In last week’s exciting installment you’ll remember that we had finally made it to Cape Cod for our vacation. What do you do once you’re there? The answer is whatever you want! We usually checked out the tourist information that we picked up on the way, and there are some things that we do every time we go.
Exploring the beach is always on the list, and we saw some of the neatest things, especially at low tide. There were many sea creatures (and remnants thereof) that are left exposed by the retreating waves. One thing we saw was this boat with many birds (gannets?) perched on it. I’m sure glad I didn’t have to clean up after them.
We had a cool visit and hike at the natural history museum of Cape Cod. They have a small museum building with many interesting displays. Then outside they have hiking trails exploring a section of preserved natural seashore habitat. One of the interesting items was a sign showing a tide chart on it next to the trail leading across the salt marsh to the beach. You see, at high tide the boardwalk is submerged and you cannot get back from the beach without wading. I like the fact that they don’t close the trail, it’s just hikers beware!
On the ocean side we also spotted lots of seals. They would not haul out on the beach if there were people around, but they were right there in the surf, just off the beach. It was too cold for many people to be in swimming, but I can see why there have been shark encounters there lately. The sharks are after the seals, and the tourists and the seals are swimming in exactly the same areas.
Mary Anne also signed us up for a canoeing trip through the national seashore museum. It was led by a park naturalist on one of the salt “pond” inlets that are common on the mid-Cape. It was a little windy, but we did OK with the canoeing, and learned quite a bit about the unusual local salt/fresh water ecosystem in these ponds.
One of our favorite places to visit that we go to every time is the unique town of Provincetown located out at the very end of the Cape. It is a very old town, actually the first place that the Pilgrims landed before they settled in Plymouth. It was big in the old whaling days, and there are still commercial fishermen that sail from there. It has more lately evolved into more of a vibrant artists colony and tourist destination, attracting many colorful people from all walks of life. A great example of this is how they took a historic closed church, restored it to be the community library, and by the way, built an almost full scale schooner model into the interior.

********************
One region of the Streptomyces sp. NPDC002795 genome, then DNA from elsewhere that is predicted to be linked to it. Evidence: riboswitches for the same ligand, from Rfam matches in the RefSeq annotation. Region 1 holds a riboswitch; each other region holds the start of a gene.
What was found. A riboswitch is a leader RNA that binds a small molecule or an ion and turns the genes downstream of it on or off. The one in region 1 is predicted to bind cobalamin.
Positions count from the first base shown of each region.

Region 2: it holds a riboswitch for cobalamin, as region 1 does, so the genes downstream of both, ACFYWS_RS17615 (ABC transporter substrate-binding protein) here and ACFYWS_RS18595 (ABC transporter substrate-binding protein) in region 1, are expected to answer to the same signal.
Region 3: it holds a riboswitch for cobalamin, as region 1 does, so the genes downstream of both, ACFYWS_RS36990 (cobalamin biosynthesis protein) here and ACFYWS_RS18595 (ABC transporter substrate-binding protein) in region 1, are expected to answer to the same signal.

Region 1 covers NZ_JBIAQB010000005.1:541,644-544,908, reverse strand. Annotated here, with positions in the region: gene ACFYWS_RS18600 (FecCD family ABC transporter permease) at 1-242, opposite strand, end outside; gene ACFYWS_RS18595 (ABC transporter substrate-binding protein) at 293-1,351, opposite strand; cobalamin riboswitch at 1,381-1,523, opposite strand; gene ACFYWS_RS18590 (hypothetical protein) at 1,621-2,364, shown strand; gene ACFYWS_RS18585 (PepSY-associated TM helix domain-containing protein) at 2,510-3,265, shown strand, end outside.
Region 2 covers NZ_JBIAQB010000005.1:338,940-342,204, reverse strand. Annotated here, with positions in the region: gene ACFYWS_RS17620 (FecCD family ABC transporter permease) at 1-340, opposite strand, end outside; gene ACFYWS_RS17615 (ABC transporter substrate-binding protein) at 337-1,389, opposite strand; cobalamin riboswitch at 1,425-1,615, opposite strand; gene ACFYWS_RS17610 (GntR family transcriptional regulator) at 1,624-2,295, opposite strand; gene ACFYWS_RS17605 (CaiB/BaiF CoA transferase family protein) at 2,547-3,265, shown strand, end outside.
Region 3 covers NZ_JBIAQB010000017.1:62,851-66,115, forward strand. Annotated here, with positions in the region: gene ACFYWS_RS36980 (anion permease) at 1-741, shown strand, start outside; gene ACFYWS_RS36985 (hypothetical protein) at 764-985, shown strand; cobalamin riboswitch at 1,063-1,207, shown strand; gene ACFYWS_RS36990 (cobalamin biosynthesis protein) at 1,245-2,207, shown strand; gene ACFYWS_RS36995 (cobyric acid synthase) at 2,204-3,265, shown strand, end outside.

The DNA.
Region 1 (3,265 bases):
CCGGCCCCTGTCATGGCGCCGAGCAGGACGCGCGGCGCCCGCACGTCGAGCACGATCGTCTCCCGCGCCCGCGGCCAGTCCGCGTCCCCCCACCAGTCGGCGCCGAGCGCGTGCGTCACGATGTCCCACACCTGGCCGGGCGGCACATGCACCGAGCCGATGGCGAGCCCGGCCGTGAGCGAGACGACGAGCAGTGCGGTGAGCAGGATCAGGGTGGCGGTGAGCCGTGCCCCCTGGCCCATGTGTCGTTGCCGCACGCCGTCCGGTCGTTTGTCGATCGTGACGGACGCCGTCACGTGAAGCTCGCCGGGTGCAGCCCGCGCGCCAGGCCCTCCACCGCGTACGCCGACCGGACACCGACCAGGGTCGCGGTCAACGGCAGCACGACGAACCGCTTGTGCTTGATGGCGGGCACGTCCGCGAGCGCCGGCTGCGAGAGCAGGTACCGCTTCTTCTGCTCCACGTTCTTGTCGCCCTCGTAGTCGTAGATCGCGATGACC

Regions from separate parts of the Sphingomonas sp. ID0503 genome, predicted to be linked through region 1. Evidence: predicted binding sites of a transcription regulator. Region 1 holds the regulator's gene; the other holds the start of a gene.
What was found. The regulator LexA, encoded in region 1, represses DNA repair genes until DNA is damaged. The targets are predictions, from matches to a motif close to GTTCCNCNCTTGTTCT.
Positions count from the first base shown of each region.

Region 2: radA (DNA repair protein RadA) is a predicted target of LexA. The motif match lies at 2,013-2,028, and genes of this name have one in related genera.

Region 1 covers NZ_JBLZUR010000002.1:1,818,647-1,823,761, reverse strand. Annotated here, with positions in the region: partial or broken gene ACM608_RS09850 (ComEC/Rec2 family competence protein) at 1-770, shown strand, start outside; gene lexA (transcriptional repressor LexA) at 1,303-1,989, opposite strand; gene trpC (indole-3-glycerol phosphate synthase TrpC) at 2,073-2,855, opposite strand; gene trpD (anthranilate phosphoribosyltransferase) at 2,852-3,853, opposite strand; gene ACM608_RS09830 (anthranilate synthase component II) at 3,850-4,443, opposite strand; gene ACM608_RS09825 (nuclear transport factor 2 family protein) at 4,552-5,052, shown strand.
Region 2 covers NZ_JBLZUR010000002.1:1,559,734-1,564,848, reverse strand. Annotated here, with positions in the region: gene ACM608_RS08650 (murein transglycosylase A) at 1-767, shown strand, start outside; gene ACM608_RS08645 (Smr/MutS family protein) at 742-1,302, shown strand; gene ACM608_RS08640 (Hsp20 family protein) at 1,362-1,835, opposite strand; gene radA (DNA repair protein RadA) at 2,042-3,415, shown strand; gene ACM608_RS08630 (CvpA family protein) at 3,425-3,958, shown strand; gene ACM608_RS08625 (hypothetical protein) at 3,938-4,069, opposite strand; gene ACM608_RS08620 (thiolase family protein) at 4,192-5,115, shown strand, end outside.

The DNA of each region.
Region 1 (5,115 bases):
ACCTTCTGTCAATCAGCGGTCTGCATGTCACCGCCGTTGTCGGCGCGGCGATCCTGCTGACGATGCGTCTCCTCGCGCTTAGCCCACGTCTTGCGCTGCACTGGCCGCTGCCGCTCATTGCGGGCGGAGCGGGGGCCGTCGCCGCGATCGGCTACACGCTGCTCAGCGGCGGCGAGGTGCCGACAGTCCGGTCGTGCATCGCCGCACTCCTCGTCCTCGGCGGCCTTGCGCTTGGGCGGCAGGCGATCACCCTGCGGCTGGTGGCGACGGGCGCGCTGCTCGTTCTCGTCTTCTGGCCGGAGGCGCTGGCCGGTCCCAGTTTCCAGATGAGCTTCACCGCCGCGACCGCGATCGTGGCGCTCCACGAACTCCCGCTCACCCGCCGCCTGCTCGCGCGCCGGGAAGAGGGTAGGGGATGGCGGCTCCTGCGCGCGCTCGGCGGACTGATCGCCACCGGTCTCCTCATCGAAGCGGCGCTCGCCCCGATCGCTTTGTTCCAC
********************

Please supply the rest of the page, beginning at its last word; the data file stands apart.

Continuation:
Of course the most important thing about Provincetown is that’s where you go to catch the Dolphin fleet whale watching boats, one of Mary Anne’s favorites. We almost missed our chance as the weather was very rough all week and they canceled all the trips. Just as we resigned ourselves to not being able to go this time, they decided to go out on our last day. Mary Anne thanked them for deciding to make the trip and the lady at the ticket counted replied, “We’ll see if you still thank us once you get back!” She was right, it was very rough out there, especially if you have to sit out on the very front of the boat with your overly enthusiastic wife.
We didn’t get seasick (although many did), but we did get soaked to the skin when the waves came right over the railing where we were sitting. We did see whales and that is always exciting. They were frolicking and reverse-breaching which the naturalist said was usually brought on by rough weather. I got a couple of pictures, although it is hard to operate a camera while you are struggling to keep your feet and not get swept off the boat into the ocean.
We survived, but the next day we had to leave for home, and the Old Hardware Store…